Fast Fiction provides writers with the perfect mix of practical guidance and the kick in the pants they need to finish that draft. This book is a must-have for writers of all levels.”
— Eileen Cook, author of The Almost Truth

“Practical and down-to-earth, Denise Jaden’s Fast Fiction makes a one-month draft seem doable, even for beginners, any month of the year.”
— Jennifer Echols, author of Endless Summer and Playing Dirty

“One of the greatest challenges any writer faces is getting a great idea out of one’s brain and onto the page. Fast Fiction breaks that process down into concrete, manageable steps, each accompanied by Denise Jaden’s sage advice and enthusiastic encouragement. And anything that helps streamline the drafting process is a-okay by me! Fast Fiction is a great addition to any writer’s toolbox — I’ve got it in mine!”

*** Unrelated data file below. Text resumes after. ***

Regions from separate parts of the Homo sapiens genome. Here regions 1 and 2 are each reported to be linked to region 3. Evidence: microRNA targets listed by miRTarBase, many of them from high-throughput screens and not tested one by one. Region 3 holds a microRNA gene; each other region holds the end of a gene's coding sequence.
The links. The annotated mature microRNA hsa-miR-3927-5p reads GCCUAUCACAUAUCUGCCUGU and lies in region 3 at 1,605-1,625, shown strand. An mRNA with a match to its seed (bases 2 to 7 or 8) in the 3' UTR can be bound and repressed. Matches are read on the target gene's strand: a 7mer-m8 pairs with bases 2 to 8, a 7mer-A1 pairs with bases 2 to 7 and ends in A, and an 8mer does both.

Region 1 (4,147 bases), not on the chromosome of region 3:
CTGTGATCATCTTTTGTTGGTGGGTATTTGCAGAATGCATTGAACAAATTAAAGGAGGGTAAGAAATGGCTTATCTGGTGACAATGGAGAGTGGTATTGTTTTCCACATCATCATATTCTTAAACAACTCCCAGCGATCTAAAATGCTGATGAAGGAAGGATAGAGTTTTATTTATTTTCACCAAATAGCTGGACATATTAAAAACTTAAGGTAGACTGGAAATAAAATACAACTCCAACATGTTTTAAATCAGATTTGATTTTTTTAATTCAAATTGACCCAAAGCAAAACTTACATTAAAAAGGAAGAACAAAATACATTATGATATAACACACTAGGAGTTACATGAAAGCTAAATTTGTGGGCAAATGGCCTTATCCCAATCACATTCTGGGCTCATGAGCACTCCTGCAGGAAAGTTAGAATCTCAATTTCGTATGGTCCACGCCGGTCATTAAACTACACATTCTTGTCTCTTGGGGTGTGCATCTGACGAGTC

— Catherine Knutsson, author of Shadows Cast by Stars

“Forget the fact that this resource is directed at those wanting to complete a fast draft — if you’re out to get your novel done, period, Jaden’s Fast Fiction will be the kick in the butt that gets you there, from story plan to ‘The End’. . . and beyond.”

— Judith Graves, author of the Skinned series for young adults

Friday, December 6, 2013

Fast Fiction Friday: A Time For Fast and A Time For Slow

Even though I'm a big advocate of fast-drafting a first draft, I don't believe in rushing the entire process of writing a novel. Brainstorming my plot and character ideas, for example, will often take months or even years.